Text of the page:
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The Telecom Digest for Fri, 10 Mar 2017
Volume 36 : Issue 28 : "text" format

Table of contents
AT&T Cellphone Users Unable to Call 911 in at Least 14 States Monty Solomon
Re: FCC grants emergency "unblocking" of CNID to Jewish Centersdanny burstein
Re: Busy Redial feature discontinued?John Levine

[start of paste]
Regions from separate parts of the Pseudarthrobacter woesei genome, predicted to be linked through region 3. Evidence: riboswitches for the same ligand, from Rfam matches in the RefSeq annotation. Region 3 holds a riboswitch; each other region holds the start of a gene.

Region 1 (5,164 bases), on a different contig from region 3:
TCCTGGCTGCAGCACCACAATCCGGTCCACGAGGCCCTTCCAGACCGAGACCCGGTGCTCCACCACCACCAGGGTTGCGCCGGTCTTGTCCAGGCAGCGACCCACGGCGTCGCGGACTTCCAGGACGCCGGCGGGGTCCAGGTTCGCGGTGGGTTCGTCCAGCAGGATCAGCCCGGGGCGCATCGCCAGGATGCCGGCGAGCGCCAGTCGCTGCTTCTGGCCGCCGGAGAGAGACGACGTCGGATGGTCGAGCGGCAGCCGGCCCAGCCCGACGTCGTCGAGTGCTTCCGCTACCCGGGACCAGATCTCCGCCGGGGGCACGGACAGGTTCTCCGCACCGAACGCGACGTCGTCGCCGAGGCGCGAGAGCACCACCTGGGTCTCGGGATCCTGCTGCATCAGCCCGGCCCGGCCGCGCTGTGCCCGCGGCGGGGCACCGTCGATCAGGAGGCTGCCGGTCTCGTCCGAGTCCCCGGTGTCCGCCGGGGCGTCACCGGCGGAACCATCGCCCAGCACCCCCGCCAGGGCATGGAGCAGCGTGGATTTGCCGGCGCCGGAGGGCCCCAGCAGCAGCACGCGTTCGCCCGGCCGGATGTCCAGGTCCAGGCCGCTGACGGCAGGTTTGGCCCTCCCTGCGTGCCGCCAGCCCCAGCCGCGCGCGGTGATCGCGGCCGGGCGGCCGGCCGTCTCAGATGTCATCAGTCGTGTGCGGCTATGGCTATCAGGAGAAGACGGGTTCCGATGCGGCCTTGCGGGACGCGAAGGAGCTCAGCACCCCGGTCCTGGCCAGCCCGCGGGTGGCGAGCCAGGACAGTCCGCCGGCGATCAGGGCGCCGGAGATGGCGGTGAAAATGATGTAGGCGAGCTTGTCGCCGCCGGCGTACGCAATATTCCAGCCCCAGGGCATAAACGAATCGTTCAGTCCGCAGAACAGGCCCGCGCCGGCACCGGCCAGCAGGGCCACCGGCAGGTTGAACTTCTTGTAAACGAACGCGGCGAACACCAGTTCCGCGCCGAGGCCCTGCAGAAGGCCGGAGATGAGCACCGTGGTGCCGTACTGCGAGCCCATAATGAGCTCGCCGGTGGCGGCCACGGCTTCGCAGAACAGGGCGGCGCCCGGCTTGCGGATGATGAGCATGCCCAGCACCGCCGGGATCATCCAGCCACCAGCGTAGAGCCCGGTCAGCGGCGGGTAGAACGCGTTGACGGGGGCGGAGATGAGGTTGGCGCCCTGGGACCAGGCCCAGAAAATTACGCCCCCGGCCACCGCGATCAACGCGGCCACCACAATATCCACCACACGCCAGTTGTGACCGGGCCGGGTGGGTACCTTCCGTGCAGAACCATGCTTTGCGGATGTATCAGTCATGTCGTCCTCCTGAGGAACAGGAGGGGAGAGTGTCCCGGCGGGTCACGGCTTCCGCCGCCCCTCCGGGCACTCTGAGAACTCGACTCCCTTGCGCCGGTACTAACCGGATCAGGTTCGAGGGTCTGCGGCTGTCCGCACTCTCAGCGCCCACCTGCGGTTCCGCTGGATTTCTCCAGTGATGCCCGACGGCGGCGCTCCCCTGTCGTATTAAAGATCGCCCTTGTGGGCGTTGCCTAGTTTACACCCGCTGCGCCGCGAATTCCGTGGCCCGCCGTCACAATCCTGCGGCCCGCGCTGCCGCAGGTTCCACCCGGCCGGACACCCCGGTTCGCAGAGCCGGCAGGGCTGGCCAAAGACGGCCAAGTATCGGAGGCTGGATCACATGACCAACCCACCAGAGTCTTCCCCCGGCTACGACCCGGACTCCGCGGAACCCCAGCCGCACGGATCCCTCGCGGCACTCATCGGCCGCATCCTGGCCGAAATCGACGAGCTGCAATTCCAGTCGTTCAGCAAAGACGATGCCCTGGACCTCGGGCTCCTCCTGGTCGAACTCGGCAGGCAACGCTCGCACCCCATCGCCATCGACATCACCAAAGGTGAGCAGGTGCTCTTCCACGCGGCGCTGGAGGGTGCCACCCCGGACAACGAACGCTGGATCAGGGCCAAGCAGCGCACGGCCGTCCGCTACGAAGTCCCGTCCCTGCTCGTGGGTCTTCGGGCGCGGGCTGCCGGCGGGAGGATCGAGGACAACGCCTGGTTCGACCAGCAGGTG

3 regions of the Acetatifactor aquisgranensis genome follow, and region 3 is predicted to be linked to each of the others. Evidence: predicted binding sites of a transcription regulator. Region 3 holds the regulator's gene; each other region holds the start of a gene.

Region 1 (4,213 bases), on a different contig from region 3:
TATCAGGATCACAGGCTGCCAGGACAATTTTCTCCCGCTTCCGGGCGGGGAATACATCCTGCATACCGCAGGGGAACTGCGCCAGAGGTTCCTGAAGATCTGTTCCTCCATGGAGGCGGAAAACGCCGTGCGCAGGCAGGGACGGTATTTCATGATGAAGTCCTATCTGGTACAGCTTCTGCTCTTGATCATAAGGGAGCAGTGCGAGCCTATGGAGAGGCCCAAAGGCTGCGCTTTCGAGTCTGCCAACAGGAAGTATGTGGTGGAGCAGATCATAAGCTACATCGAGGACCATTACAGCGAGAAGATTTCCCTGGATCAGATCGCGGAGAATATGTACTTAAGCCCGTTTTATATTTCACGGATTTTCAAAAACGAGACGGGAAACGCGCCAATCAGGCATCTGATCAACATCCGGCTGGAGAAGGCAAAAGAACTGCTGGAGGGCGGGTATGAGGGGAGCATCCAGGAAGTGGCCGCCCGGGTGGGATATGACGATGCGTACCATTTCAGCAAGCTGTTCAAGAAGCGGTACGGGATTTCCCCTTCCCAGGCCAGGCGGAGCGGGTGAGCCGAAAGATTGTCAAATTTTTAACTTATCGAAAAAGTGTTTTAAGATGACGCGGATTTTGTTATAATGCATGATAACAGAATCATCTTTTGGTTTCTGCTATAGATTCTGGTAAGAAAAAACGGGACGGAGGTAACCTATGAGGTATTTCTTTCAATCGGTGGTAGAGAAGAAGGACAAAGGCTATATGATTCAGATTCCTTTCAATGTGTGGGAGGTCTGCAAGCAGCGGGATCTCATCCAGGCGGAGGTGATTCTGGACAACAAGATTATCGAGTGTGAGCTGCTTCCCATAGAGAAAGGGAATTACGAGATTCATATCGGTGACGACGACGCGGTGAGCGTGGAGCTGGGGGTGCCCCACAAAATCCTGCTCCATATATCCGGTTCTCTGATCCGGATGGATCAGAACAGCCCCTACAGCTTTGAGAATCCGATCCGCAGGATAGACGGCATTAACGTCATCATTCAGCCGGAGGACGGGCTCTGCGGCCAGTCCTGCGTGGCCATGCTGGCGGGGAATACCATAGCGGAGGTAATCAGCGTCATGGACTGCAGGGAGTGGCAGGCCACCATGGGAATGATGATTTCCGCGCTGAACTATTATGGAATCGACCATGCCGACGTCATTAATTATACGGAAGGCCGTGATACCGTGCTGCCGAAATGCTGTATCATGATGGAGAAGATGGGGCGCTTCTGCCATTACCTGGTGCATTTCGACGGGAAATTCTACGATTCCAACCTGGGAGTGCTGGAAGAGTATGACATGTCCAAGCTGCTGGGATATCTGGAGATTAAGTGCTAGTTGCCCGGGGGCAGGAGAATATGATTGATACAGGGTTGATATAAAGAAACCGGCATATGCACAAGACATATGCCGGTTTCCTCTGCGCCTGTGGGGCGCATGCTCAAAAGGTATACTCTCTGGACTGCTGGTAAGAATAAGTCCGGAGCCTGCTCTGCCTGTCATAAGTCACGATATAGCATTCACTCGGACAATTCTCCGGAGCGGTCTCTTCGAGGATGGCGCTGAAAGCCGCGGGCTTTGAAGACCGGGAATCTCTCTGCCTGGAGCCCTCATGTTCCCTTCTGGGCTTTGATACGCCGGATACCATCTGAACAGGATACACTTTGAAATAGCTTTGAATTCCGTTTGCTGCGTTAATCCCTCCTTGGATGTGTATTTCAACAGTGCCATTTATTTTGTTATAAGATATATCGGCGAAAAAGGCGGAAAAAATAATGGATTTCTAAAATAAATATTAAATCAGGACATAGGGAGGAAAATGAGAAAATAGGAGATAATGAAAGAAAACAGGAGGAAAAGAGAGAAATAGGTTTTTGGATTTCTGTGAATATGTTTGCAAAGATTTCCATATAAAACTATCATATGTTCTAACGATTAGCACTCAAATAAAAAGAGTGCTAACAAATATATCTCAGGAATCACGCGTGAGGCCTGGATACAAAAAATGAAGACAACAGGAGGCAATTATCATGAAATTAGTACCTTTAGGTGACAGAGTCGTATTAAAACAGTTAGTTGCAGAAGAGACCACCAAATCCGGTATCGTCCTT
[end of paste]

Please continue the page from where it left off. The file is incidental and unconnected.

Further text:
---------------------------------------------------------------------- Message-ID: <6E577A1D-0C74-4622-ADD7-5977773E361A@roscom.com> Date: Thu, 9 Mar 2017 02:35:51 -0500 From: Monty Solomon <monty@roscom.com> Subject: AT&T Cellphone Users Unable to Call 911 in at Least 14 States By Niraj Chokshi Some AT&T cellphone users in at least 14 states and Washington, D.C., were unable to call 911 for a few hours on Wednesday night, officials said. City, county, law enforcement and emergency response officials took to social emedia over the course of several hours to warn people across the country of the disruption. http://www.nytimes.com/2017/03/08/us/att-users-unable-to-call-911.html ------------------------------ Message-ID: <o9pc1i$il7$1@reader1.panix.com> Date: Wed, 8 Mar 2017 16:38:10 +0000 (UTC) From: danny burstein <dannyb@panix.com> Subject: Re: FCC grants emergency "unblocking" of CNID to Jewish Centers In <10fcdcd1-01c1-43a0-82fc-349292152d29@googlegroups.com> HAncock4 <withheld@invalid.telecom-digest.org> writes: >I'm confused: What happened to the *57 Call Trace feature? The >information gathered by that was never available to consumers, >but was given to law enforcement. Also, I thought that information >was the more reliable ANI, not caller-ID. Could someone elaborate >on current practice? [snip] >Of course the community centers have access to call trace features, >but apparently the FCC feels that those features are inadequate to the >task at hand: since only the most recent call can be traced with #57, >a busy center might have another call overwrite the info before >someone can use the feature. I'm still concerned at the thought that >the police are sub-contracxting their jobs to untrained volunteers at >community centers. Indeed, that "1157" ("*57") code only applies to the most recent incoming call, which could easily be a half dozen calls earlier. An added complication is that in many office systems the person who just received the threat, and then remembers to punch in that code, could easily (and very likely) be getting a dial tone from a different trunk line than the one the threat came in on. -- _____________________________________________________ Knowledge may be power, but communications is the key dannyb@panix.com [to foil spammers, my address has been double rot-13 encoded] ------------------------------ Message-ID: <20170308184804.33314.qmail@ary.lan> Date: 8 Mar 2017 18:48:04 -0000 From: "John Levine" <johnl@iecc.com> Subject: Re: Busy Redial feature discontinued? In article <4fd61228-be9e-4f52-9ba4-92a8bb2f0e60@googlegroups.com> you write: >A special dialing feature was busy redial: >However, according to the Verizon web page, this feature has been >discontinued for new customers. Could anyone explain why? When's the last time you got a busy signal? These days everyone has voice mail. R's, John ------------------------------ ********************************************* End of telecom Digest Fri, 10 Mar 2017

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